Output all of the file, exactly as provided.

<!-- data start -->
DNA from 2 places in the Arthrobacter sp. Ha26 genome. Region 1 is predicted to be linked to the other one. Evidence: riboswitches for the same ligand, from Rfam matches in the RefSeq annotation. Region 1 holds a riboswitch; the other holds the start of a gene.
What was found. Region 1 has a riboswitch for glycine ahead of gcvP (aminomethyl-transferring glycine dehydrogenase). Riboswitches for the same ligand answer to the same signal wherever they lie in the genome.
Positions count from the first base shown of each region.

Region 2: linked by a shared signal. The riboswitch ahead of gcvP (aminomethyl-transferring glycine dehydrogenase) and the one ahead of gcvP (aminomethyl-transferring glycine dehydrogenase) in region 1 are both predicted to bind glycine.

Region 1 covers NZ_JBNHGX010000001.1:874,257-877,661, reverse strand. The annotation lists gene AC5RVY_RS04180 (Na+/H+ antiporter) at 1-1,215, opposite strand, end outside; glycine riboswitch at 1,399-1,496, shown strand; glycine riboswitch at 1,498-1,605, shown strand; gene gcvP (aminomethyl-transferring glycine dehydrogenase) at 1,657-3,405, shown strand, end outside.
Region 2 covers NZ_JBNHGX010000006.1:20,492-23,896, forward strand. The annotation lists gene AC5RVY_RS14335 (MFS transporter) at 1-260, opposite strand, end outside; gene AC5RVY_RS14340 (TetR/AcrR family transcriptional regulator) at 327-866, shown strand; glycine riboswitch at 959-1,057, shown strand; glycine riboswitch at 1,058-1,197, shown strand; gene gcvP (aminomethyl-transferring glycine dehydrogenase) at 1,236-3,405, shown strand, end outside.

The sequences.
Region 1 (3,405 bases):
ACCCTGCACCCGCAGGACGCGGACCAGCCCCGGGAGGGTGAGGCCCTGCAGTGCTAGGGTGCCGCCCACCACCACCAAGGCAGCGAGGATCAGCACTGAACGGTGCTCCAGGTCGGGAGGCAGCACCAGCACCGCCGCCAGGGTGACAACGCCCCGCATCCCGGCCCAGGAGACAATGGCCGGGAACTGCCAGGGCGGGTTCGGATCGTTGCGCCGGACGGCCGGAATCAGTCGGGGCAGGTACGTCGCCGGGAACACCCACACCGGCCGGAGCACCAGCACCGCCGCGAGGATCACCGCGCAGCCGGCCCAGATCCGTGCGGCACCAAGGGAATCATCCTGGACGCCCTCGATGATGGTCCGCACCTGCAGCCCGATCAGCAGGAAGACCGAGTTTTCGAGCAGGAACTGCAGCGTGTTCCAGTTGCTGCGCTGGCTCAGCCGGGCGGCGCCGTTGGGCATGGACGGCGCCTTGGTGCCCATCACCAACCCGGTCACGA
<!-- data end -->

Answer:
DNA from 2 places in the Arthrobacter sp. Ha26 genome. Region 1 is predicted to be linked to the other one. Evidence: riboswitches for the same ligand, from Rfam matches in the RefSeq annotation. Region 1 holds a riboswitch; the other holds the start of a gene.
What was found. Region 1 has a riboswitch for glycine ahead of gcvP (aminomethyl-transferring glycine dehydrogenase). Riboswitches for the same ligand answer to the same signal wherever they lie in the genome.
Positions count from the first base shown of each region.

Region 2: linked by a shared signal. The riboswitch ahead of gcvP (aminomethyl-transferring glycine dehydrogenase) and the one ahead of gcvP (aminomethyl-transferring glycine dehydrogenase) in region 1 are both predicted to bind glycine.

Region 1 covers NZ_JBNHGX010000001.1:874,257-877,661, reverse strand. The annotation lists gene AC5RVY_RS04180 (Na+/H+ antiporter) at 1-1,215, opposite strand, end outside; glycine riboswitch at 1,399-1,496, shown strand; glycine riboswitch at 1,498-1,605, shown strand; gene gcvP (aminomethyl-transferring glycine dehydrogenase) at 1,657-3,405, shown strand, end outside.
Region 2 covers NZ_JBNHGX010000006.1:20,492-23,896, forward strand. The annotation lists gene AC5RVY_RS14335 (MFS transporter) at 1-260, opposite strand, end outside; gene AC5RVY_RS14340 (TetR/AcrR family transcriptional regulator) at 327-866, shown strand; glycine riboswitch at 959-1,057, shown strand; glycine riboswitch at 1,058-1,197, shown strand; gene gcvP (aminomethyl-transferring glycine dehydrogenase) at 1,236-3,405, shown strand, end outside.

The sequences.
Region 1 (3,405 bases):
ACCCTGCACCCGCAGGACGCGGACCAGCCCCGGGAGGGTGAGGCCCTGCAGTGCTAGGGTGCCGCCCACCACCACCAAGGCAGCGAGGATCAGCACTGAACGGTGCTCCAGGTCGGGAGGCAGCACCAGCACCGCCGCCAGGGTGACAACGCCCCGCATCCCGGCCCAGGAGACAATGGCCGGGAACTGCCAGGGCGGGTTCGGATCGTTGCGCCGGACGGCCGGAATCAGTCGGGGCAGGTACGTCGCCGGGAACACCCACACCGGCCGGAGCACCAGCACCGCCGCGAGGATCACCGCGCAGCCGGCCCAGATCCGTGCGGCACCAAGGGAATCATCCTGGACGCCCTCGATGATGGTCCGCACCTGCAGCCCGATCAGCAGGAAGACCGAGTTTTCGAGCAGGAACTGCAGCGTGTTCCAGTTGCTGCGCTGGCTCAGCCGGGCGGCGCCGTTGGGCATGGACGGCGCCTTGGTGCCCATCACCAACCCGGTCACGA